To extract the data for use on the client, the following stored procedures should be created in the database:

CREATE PROCEDURE ExtractGameTextByLanguage(@language tinyint) AS
  set nocount on

  SELECT GameTextItemId, TranslationText
  FROM GameTextLanguage
  WHERE LanguageId = @language

CREATE PROCEDURE ExtractGameTextByLanguageAndType(@language tinyint,
                                                  @type smallint) AS
  set nocount on

  SELECT GameTextItemId, TranslationText
  FROM GameTextLanguage A, GameTextItem B
  WHERE A.GameTextItemId = B.GameTextItemId
  AND LanguageId = @language
  AND B.GameTextTypeId = @type


The first stored procedure, ExtractGameTextByLanguage, will allow the creation of a single data source which has every piece of text for a given language. The second stored procedure allows extraction of the data by the given type and language, as it may be desirable to organize each distinct source by usage. This could create one file that contains all the user interface text, another for NPC text and so on.


Recipe 3 - Character Inventory Management and Shared Banking

Problem: An MMP game typically allows a player to create multiple characters, in order to experience the variety of content created for various classes available in the game. Common to all characters, however, is the ability to acquire and carry items in a personal inventory. Players can usually stow items away from a character in a mechanism often known as a bank. It is desirable that items in a bank be accessible to all characters that belong to a given player, so those items can be securely transferred between characters. Additionally, various game systems may require that items be associated with the player or particular character, but not allows direct manipulation by the player. For example, there could be a quest inventory where items are awarded and removed without player intervention. Persisting and managing the various in-game storage types can become tricky without a streamlined design.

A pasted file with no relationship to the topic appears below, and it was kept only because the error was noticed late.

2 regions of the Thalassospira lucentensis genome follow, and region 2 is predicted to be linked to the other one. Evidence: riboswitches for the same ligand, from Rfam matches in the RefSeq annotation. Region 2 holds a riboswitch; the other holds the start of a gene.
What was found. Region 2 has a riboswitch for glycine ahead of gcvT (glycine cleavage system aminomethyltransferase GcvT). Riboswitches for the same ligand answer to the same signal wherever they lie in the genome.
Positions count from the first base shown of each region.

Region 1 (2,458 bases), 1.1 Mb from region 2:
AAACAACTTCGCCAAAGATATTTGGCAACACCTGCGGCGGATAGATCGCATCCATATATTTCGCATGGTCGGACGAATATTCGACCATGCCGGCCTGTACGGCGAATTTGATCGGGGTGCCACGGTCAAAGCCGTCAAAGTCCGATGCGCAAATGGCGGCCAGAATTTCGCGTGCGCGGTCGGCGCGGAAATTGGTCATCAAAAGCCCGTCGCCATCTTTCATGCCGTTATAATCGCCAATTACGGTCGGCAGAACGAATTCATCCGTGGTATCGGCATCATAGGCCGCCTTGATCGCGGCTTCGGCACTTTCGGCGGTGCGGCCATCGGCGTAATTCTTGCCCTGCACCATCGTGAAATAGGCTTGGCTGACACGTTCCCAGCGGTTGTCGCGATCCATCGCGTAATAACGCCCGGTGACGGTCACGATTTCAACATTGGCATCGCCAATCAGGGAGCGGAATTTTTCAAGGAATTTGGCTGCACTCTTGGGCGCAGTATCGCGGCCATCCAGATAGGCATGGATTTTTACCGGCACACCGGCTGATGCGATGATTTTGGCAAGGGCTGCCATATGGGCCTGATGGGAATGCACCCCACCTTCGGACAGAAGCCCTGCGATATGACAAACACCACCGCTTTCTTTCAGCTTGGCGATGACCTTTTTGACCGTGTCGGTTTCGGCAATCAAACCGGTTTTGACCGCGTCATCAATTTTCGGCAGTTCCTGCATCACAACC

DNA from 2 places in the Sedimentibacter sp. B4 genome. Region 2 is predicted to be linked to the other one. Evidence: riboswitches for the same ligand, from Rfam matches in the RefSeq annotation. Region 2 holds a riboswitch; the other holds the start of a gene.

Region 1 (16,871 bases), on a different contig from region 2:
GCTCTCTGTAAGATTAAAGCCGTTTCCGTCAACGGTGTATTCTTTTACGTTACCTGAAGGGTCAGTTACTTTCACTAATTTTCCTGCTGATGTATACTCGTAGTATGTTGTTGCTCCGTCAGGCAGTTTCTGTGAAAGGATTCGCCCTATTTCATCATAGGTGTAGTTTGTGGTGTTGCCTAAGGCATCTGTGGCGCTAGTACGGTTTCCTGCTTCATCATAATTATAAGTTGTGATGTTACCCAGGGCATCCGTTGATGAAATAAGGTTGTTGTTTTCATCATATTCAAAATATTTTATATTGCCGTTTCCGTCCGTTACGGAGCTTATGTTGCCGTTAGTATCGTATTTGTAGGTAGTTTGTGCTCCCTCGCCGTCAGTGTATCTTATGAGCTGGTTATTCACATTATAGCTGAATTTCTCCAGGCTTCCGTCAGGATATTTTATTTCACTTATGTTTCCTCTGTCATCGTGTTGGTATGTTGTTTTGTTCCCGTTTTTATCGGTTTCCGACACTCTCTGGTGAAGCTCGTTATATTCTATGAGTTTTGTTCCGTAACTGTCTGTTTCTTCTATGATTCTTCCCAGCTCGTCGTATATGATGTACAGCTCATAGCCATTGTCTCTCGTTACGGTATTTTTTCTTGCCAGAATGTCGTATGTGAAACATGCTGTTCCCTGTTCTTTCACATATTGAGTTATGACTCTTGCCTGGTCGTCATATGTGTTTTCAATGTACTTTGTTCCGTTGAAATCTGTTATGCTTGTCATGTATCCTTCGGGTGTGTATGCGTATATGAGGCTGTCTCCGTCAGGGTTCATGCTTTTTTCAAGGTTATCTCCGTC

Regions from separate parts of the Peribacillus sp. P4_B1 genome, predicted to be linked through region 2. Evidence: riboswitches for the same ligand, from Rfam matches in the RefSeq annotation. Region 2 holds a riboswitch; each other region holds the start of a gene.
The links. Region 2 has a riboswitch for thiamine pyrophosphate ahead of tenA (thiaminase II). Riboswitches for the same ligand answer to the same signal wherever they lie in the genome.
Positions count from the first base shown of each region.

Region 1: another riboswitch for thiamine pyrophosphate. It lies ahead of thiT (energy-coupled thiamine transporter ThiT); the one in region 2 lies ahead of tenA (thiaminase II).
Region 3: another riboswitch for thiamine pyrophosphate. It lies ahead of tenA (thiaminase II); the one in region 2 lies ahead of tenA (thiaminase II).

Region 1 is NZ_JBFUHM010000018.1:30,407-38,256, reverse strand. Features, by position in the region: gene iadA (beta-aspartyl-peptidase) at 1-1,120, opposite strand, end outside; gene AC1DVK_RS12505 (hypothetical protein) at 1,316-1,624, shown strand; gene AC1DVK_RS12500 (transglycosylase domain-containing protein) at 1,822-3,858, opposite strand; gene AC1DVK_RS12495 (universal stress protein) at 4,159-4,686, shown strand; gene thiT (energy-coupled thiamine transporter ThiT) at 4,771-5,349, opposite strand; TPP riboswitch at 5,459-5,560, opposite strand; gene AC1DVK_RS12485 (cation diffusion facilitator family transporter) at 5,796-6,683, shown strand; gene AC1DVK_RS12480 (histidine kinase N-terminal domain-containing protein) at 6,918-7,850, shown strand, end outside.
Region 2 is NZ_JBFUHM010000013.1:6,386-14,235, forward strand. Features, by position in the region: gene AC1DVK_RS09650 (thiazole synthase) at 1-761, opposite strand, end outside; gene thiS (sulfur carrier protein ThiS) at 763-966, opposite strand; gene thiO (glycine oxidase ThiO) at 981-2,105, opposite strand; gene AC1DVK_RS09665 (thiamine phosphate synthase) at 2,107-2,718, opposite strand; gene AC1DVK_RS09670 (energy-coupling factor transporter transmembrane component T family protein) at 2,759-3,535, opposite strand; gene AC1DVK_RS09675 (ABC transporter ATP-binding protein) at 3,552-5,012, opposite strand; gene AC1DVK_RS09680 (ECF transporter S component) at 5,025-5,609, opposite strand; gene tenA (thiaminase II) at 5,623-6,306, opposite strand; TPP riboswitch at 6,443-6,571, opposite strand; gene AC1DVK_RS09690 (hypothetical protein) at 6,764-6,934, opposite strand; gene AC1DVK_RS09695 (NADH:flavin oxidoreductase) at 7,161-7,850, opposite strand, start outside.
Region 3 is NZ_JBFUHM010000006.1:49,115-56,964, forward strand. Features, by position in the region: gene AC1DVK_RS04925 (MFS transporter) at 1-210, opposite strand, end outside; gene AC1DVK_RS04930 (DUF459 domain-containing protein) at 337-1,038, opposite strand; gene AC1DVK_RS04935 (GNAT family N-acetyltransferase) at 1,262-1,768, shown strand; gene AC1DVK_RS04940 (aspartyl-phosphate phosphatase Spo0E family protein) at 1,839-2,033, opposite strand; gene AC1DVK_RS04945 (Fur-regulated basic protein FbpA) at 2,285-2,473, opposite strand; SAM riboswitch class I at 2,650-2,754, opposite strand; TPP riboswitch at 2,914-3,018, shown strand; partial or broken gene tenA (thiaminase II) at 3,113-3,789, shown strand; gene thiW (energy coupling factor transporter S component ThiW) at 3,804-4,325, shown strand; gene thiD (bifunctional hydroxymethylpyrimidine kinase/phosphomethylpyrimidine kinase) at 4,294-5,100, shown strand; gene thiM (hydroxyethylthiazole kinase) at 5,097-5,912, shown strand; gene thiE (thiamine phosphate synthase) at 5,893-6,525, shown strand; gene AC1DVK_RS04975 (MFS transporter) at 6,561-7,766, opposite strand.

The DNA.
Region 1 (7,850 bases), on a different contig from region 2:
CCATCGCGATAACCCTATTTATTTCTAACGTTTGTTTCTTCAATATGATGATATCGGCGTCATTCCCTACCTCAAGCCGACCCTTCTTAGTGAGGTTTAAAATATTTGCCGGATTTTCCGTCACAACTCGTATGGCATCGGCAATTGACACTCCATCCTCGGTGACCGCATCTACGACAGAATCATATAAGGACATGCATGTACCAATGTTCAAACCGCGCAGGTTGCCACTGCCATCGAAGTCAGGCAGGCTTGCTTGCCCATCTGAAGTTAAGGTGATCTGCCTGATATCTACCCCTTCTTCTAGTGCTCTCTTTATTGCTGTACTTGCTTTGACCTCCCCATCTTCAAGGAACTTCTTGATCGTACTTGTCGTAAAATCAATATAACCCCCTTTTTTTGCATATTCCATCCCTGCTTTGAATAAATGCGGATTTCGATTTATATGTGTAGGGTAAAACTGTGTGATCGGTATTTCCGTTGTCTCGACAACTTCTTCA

Solution: Separate the details of the persistence of any given item from how the items are collected within various game storage mechanisms. Create a single PlayerInventory table that represents how an item is being stored, with the flexibility to move items back and forth amongst player, character and inventory types, while avoiding having to add or delete entries except when items are explicitly added or removed from the game.

In the Figure 3, each player is represented with a single entry on the Player table, created when a player logs into the server set (or shard) for the first time using their PlayerUserId (AKA user login name). The unique PlayerId (see recipe #1) is then used to represent the player in all subsequent relationships in the database. The additional supporting table to note is the PlayerCharacter table, which has an entry for each separate character owned by a player.


Figure 3 - Player Inventory Tables

The core of this recipe is represented in the InventoryType and PlayerInventory tables. The former simply identifies the various types of in game mechanisms used to store items. Its contents might be as follows:

InventoryTypeId InventoryTypeDesc
1 Character/Personal
2 Bank/Shared
3 Quest
4 Crafting

The PlayerInventory table contains entries that record the PlayerId and ItemId, acting as the key for the table. This means that, for any given item, we always know which player it belongs to, and we have the associated id required to uniquely identify the item (as well as look up the item details). Additionally, the InventoryTypeId is specified to record where the item is currently stored, and the optional CharacterId is only populated if a particular character currently has the item in its possession.

To illustrate, the following might be entries for a given player:

PlayerId ItemId InventoryTypeId CharacterId
1001 3838498349 2 NULL
1001 1323884775 1 37483738787
1001 1372387774 1 37483738787
1001 1112320903 3 73838483748
1001 1385858588 4 73838483748
1001 1343984398 1 73838483748